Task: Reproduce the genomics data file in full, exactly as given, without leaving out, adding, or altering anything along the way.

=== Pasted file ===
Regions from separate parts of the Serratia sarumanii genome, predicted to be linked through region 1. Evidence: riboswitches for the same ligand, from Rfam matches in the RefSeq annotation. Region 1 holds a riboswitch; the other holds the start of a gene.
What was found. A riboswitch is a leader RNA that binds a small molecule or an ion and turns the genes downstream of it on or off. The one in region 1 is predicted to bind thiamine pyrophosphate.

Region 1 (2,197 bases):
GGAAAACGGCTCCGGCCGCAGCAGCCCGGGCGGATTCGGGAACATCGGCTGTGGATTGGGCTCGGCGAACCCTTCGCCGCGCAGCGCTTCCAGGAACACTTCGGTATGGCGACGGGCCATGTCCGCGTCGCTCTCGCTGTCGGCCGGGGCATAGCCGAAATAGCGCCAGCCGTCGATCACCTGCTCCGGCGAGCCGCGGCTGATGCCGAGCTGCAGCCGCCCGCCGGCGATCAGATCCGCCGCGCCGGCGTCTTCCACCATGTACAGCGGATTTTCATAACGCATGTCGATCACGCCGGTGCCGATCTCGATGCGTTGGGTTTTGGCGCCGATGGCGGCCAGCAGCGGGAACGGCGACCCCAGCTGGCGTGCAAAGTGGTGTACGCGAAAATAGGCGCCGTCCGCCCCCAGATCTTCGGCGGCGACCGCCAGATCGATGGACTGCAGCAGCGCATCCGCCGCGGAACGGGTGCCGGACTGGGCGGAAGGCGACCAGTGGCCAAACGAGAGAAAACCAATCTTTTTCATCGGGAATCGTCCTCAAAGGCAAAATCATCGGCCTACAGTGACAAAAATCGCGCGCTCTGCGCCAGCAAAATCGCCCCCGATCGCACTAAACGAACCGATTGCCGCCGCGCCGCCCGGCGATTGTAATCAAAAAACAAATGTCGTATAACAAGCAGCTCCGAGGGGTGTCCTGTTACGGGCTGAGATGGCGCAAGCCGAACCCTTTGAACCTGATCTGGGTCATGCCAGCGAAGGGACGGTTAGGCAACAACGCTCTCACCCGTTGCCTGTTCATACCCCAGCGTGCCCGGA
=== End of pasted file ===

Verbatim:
Regions from separate parts of the Serratia sarumanii genome, predicted to be linked through region 1. Evidence: riboswitches for the same ligand, from Rfam matches in the RefSeq annotation. Region 1 holds a riboswitch; the other holds the start of a gene.
What was found. A riboswitch is a leader RNA that binds a small molecule or an ion and turns the genes downstream of it on or off. The one in region 1 is predicted to bind thiamine pyrophosphate.

Region 1 (2,197 bases):
GGAAAACGGCTCCGGCCGCAGCAGCCCGGGCGGATTCGGGAACATCGGCTGTGGATTGGGCTCGGCGAACCCTTCGCCGCGCAGCGCTTCCAGGAACACTTCGGTATGGCGACGGGCCATGTCCGCGTCGCTCTCGCTGTCGGCCGGGGCATAGCCGAAATAGCGCCAGCCGTCGATCACCTGCTCCGGCGAGCCGCGGCTGATGCCGAGCTGCAGCCGCCCGCCGGCGATCAGATCCGCCGCGCCGGCGTCTTCCACCATGTACAGCGGATTTTCATAACGCATGTCGATCACGCCGGTGCCGATCTCGATGCGTTGGGTTTTGGCGCCGATGGCGGCCAGCAGCGGGAACGGCGACCCCAGCTGGCGTGCAAAGTGGTGTACGCGAAAATAGGCGCCGTCCGCCCCCAGATCTTCGGCGGCGACCGCCAGATCGATGGACTGCAGCAGCGCATCCGCCGCGGAACGGGTGCCGGACTGGGCGGAAGGCGACCAGTGGCCAAACGAGAGAAAACCAATCTTTTTCATCGGGAATCGTCCTCAAAGGCAAAATCATCGGCCTACAGTGACAAAAATCGCGCGCTCTGCGCCAGCAAAATCGCCCCCGATCGCACTAAACGAACCGATTGCCGCCGCGCCGCCCGGCGATTGTAATCAAAAAACAAATGTCGTATAACAAGCAGCTCCGAGGGGTGTCCTGTTACGGGCTGAGATGGCGCAAGCCGAACCCTTTGAACCTGATCTGGGTCATGCCAGCGAAGGGACGGTTAGGCAACAACGCTCTCACCCGTTGCCTGTTCATACCCCAGCGTGCCCGGA